Skip to content Skip to sidebar Skip to footer
Los Angeles Clippers center Ivica Zubac, left, grabs a rebound away from Minnesota Timberwolves center Karl-Anthony Towns during the first half of an NBA basketball game Sunday, April 18, 2021, in Los Angeles. (AP Photo/Mark J. Terrill)
Clippers center Ivica Zubac grabs a rebound away from Timberwolves center Karl-Anthony Towns on Sunday night at Staples Center. (Mark J. Terrill / Associated Press)

From his seat in Staples Center’s highest deck, Pablo Amaya was one of the most socially distanced fans in the arena Sunday on the night the Clippers welcomed fans back for the first time this season.

Feeling isolated was not an altogether unusual feeling. Born in Minnesota but raised in Riverside, Amaya said he is used to feeling like one of the only Timberwolves fans around. His reward Sunday for dressing up in a lime-green Minnesota jersey and shorts, putting his bleach-blond hair in two knots and driving downtown from the Inland Empire for his first live game in four years, was seeing his favorite team get drilled by the Clippers, 124-105.

“It was expected, especially when I looked at my phone and it said ‘Kawhi’s coming back,’” Amaya said, with a smile and shrug. “But yeah, I’m still having fun.”

It was worth it at all, he said, to be able to show up, alongside 1,733 others, to watch the Clippers play live in Los Angeles for the first time since March 8, 2020.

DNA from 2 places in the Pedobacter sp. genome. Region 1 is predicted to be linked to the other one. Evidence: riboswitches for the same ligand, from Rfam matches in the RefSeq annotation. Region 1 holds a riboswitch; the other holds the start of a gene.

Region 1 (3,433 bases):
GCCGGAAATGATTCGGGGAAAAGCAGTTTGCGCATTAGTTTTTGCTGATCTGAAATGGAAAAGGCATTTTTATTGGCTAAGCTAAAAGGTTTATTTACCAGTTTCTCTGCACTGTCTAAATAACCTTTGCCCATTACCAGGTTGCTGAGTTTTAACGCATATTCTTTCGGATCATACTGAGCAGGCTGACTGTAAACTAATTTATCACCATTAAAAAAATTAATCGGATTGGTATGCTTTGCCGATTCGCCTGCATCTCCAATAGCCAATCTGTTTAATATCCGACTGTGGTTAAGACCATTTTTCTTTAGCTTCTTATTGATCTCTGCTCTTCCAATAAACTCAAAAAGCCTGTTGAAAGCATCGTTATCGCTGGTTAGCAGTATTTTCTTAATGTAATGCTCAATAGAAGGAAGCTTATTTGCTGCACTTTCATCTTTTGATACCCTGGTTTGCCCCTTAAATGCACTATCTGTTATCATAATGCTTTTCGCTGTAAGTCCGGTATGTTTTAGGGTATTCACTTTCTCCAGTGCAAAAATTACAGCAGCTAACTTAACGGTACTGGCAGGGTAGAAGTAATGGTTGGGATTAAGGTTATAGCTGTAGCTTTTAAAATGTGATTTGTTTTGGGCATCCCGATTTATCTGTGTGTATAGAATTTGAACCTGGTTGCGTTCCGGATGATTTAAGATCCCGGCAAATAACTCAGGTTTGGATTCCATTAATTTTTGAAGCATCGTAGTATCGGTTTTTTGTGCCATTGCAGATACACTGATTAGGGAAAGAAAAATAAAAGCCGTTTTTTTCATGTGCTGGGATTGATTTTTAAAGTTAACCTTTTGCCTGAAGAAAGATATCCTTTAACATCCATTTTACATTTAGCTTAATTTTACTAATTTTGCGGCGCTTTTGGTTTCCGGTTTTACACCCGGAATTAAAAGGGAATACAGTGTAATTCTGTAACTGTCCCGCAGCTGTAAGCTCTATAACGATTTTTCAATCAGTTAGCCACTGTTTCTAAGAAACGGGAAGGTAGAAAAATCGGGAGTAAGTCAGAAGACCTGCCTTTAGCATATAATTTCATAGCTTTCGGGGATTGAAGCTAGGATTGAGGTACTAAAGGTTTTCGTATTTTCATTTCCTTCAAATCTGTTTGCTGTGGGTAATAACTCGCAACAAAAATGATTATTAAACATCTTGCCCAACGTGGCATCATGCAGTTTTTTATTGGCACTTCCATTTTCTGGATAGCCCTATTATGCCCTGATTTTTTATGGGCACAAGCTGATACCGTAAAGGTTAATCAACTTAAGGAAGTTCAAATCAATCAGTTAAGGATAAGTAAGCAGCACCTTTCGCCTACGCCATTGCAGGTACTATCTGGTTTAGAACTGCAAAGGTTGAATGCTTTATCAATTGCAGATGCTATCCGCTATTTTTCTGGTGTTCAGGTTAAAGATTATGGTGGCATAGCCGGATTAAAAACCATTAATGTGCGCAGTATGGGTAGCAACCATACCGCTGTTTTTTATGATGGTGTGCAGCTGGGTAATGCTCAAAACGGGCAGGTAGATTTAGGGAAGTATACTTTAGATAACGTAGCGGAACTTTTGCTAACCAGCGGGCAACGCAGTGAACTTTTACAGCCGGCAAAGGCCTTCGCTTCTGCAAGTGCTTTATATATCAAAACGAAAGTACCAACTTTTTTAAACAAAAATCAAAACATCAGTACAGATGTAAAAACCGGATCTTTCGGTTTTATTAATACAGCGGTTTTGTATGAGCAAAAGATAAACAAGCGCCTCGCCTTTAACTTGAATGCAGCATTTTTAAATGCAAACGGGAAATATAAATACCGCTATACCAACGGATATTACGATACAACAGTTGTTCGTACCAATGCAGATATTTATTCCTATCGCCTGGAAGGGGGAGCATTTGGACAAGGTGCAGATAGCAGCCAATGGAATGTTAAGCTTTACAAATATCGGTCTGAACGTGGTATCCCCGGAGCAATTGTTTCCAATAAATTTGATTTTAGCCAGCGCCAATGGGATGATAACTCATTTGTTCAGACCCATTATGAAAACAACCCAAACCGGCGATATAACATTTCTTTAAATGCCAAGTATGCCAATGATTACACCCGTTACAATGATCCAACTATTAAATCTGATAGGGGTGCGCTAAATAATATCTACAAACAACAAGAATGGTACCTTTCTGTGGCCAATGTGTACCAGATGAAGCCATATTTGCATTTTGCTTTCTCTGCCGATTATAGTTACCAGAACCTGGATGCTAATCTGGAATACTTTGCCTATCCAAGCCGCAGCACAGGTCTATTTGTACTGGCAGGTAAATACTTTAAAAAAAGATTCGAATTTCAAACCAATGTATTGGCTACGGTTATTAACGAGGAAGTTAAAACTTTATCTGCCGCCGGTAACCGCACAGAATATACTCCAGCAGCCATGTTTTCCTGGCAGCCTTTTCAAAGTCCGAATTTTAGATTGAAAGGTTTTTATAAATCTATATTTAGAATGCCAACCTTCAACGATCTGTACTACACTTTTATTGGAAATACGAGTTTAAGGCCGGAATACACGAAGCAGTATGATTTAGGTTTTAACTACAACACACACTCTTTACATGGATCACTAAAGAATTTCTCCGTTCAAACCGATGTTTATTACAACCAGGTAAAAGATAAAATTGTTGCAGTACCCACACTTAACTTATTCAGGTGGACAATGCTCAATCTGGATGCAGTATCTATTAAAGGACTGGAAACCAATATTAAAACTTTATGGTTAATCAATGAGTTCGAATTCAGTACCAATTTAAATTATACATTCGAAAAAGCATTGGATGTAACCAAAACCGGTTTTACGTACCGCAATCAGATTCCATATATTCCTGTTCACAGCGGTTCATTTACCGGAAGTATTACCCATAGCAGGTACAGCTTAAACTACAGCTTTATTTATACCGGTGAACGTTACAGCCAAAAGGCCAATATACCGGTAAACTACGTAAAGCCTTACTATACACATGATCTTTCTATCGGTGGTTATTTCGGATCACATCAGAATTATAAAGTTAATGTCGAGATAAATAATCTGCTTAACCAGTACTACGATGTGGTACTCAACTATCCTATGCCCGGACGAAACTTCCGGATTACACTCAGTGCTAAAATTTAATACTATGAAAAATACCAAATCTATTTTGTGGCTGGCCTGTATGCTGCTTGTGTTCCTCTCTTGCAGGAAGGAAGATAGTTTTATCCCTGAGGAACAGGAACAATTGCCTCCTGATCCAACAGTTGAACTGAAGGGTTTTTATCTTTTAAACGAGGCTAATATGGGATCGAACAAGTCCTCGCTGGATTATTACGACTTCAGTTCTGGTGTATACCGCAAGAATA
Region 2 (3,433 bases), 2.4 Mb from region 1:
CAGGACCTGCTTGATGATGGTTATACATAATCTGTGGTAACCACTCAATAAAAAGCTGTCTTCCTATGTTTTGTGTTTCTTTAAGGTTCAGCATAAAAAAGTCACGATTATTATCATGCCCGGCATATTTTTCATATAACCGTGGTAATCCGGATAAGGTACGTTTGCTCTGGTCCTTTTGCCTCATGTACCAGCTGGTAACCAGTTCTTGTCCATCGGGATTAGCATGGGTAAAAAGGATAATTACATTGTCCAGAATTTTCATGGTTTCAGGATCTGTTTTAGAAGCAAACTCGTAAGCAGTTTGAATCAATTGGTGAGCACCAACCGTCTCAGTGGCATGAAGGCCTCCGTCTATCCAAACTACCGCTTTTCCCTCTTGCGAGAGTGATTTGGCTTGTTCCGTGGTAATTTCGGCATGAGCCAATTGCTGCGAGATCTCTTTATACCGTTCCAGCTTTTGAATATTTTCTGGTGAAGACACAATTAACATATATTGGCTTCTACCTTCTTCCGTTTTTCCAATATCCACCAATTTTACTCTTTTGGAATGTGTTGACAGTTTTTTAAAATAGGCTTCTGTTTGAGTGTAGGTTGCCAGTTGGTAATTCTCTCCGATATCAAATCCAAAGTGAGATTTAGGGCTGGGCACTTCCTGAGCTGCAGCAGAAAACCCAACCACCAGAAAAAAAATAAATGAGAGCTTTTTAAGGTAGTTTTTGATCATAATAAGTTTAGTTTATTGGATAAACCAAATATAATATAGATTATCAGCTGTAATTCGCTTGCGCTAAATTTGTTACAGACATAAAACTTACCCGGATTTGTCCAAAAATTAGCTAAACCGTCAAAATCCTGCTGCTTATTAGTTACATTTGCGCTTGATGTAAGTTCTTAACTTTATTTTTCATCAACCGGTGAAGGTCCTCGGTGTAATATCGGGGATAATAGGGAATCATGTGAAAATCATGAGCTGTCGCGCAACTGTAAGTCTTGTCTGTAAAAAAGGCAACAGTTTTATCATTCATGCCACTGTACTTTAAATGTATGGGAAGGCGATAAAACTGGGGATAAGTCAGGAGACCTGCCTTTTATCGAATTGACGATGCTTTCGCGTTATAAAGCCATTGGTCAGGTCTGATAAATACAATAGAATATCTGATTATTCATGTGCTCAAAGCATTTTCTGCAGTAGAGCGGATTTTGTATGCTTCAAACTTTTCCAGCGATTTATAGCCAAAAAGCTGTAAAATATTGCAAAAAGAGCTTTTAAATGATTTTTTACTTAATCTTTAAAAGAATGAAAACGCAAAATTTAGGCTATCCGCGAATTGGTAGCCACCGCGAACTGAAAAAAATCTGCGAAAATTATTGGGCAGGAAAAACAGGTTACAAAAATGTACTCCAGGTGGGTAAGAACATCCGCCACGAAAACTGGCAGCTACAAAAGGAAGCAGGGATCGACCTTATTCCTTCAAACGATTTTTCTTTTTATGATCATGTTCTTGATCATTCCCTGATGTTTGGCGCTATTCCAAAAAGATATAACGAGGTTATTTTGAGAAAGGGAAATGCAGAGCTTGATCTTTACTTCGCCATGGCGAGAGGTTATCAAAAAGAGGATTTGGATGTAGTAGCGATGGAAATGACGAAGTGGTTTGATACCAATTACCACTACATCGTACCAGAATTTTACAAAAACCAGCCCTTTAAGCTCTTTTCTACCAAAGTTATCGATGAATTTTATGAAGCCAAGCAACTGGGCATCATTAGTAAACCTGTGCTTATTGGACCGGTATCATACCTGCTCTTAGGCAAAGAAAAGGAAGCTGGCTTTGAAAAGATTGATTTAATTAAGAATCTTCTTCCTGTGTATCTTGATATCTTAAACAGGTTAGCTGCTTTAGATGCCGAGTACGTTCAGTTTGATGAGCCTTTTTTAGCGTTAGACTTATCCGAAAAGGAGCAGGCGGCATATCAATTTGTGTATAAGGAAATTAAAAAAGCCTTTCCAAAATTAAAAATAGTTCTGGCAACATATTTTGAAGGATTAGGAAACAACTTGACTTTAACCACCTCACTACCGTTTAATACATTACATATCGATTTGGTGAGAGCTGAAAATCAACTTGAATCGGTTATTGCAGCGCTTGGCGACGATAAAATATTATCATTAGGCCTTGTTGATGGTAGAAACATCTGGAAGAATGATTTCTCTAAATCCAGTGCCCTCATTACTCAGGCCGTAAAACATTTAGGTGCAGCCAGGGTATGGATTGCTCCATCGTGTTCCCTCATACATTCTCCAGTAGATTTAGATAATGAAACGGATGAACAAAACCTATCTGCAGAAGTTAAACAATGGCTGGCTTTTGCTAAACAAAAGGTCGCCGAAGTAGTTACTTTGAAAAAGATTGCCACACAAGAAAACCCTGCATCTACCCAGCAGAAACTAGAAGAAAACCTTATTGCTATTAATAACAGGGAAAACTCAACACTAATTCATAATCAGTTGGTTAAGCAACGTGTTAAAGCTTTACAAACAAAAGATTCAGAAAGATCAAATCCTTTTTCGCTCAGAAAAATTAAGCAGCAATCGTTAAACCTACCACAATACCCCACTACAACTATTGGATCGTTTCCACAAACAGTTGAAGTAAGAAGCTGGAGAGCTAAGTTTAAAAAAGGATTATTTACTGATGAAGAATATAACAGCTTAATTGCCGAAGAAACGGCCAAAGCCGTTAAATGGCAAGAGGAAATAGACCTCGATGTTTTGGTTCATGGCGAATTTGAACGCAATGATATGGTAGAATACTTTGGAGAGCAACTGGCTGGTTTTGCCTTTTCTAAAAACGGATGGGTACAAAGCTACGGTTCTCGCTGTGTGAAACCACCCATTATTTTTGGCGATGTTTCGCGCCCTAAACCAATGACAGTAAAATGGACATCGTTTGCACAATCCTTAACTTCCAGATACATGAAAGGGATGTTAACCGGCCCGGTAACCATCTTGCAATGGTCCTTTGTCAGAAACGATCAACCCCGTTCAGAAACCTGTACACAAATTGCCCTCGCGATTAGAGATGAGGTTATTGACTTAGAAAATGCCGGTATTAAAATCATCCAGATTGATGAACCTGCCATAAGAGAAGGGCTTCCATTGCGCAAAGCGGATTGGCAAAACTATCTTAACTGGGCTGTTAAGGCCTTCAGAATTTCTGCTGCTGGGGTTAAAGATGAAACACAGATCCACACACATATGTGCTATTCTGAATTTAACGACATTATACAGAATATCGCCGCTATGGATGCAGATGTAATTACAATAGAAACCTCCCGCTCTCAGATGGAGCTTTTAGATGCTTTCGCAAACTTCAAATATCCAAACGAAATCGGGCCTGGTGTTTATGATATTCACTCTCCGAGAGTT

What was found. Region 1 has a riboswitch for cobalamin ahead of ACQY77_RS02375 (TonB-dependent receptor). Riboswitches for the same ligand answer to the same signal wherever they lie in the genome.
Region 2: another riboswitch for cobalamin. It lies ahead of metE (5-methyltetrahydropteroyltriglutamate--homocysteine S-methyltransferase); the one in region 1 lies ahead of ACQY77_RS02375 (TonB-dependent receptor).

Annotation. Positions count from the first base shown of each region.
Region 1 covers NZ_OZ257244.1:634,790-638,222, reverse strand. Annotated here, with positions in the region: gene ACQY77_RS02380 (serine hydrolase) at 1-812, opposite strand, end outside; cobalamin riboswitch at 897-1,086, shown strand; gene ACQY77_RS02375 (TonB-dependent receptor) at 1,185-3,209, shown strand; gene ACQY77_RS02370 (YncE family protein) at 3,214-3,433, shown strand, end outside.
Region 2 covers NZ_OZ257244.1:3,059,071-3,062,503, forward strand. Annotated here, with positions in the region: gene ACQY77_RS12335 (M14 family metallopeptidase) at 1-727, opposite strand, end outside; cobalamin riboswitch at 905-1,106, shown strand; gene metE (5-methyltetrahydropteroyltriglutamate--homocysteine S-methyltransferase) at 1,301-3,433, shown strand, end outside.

With force and precision, the Clippers’ offense showed up, too.

At times, as the Clippers were on their way to making 10 three-pointers in the second quarter, the team’s season high for any quarter this season, and a season-high 21 threes overall, there was as much space within Minnesota’s defense as there was in the purposefully distanced stands.

As Amaya’s instincts suggested, this was perhaps expected. The Timberwolves (15-44) entered owning the NBA’s worst three-point defense, opponents shooting 39% against them. That number will go up again after the Clippers shot 50% from deep.

Marcus Morris, one of the NBA’s most accurate three-point shooters this season, was left wide open in a rookie mistake by Timberwolves rookie Anthony Edwards, who had collapsed into the paint to help on a drive instead of sticking to Morris in the corner, who drilled the ensuing three-pointer.

Seconds later, Morris was chased by two defenders into the same corner and he made a three-pointer while fading away.

“I think we’re hitting on all cylinders,” guard Reggie Jackson said.

Kawhi Leonard, playing for the first time since April 9 because of a sore right foot, and under a minutes limit that saw his first-quarter minutes cut to eight minutes instead of his usual 12, needed only 23 minutes to score 15 points, grab 11 rebounds and dish eight assists.

Paul George saw his streak of 30-point games end at five games after he finished with 23 points, but he played only 27 minutes. All five starters scored in double figure, and because of it, all five starters were able to rest during the fourth quarter.

The Clippers are now 23-1 this season when scoring at least 120. The NBA’s best three-point offense is now 21-3 when making at least 16 three-pointers.

This story originally appeared in Los Angeles Times.